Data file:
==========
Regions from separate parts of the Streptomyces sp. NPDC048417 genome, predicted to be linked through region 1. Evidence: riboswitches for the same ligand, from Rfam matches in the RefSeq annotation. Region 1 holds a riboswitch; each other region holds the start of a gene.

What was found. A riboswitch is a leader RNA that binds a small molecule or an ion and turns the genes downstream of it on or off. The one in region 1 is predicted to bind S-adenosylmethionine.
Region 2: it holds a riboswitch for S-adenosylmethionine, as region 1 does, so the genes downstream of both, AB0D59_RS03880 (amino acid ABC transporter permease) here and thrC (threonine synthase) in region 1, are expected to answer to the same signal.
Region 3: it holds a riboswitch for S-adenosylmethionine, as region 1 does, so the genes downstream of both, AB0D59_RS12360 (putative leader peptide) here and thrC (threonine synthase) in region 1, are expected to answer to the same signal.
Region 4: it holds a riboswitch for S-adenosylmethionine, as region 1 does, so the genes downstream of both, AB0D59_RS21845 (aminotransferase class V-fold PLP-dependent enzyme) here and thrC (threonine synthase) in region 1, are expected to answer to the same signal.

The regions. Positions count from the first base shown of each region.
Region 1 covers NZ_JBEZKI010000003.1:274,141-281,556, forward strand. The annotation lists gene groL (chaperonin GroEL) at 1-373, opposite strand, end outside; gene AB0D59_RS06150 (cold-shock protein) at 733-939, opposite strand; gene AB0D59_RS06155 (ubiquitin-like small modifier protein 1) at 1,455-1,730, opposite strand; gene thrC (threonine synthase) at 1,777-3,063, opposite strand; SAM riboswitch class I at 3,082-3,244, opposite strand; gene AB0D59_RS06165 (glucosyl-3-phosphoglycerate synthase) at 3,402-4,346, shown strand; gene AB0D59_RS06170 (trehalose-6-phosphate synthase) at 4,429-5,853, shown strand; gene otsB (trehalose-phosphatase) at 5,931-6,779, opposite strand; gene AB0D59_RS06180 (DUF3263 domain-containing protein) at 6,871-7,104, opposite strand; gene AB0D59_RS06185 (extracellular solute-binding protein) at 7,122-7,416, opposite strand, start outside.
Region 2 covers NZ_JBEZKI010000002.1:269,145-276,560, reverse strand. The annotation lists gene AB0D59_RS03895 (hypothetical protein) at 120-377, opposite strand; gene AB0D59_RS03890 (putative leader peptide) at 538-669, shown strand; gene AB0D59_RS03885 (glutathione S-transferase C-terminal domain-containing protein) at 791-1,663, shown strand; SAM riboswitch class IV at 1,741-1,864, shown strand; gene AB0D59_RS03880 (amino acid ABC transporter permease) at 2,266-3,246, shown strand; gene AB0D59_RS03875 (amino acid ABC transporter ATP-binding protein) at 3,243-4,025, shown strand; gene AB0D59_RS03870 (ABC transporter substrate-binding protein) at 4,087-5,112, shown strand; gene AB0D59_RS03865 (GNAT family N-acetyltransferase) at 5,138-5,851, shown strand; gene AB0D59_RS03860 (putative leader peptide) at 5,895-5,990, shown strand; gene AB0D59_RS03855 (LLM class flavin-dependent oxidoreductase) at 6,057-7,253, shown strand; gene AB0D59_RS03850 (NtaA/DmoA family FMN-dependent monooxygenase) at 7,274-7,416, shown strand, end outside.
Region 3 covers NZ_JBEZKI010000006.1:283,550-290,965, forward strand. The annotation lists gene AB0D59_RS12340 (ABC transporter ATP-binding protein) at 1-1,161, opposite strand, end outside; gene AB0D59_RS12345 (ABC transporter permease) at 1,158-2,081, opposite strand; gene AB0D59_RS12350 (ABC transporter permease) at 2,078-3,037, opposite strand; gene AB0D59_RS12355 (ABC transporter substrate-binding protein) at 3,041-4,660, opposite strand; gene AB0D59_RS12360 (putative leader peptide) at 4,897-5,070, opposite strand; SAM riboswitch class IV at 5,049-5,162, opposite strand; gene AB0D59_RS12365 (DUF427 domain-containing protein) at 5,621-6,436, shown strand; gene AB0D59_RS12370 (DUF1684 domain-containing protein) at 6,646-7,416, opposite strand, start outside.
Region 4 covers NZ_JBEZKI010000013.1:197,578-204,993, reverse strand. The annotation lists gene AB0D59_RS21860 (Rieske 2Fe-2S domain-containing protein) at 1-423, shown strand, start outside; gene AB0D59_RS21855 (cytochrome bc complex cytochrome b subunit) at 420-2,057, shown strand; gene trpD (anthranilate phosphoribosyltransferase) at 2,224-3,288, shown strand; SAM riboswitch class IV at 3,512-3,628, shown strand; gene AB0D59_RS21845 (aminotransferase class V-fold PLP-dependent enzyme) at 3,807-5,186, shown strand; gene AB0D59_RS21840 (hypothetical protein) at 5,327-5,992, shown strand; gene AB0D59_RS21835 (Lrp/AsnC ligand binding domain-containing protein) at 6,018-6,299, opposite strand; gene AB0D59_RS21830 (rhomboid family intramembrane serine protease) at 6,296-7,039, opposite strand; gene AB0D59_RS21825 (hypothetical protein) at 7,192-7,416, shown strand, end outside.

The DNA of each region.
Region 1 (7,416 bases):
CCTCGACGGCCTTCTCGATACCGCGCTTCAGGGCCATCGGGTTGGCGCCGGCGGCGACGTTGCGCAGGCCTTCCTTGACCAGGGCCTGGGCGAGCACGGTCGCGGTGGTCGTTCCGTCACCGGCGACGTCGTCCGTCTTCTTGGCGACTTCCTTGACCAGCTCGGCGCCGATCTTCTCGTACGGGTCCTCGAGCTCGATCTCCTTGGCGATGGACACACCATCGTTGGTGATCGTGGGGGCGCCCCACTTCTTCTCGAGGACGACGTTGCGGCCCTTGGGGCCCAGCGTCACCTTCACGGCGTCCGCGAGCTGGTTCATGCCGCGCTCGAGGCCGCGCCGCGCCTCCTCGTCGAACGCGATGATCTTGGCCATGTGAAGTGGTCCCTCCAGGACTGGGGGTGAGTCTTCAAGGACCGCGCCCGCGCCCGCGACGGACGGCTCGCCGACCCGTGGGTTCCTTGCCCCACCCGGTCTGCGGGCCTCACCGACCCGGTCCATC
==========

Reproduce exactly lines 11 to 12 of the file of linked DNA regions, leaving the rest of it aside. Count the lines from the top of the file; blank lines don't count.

The DNA of each region.
Region 1 (7,416 bases):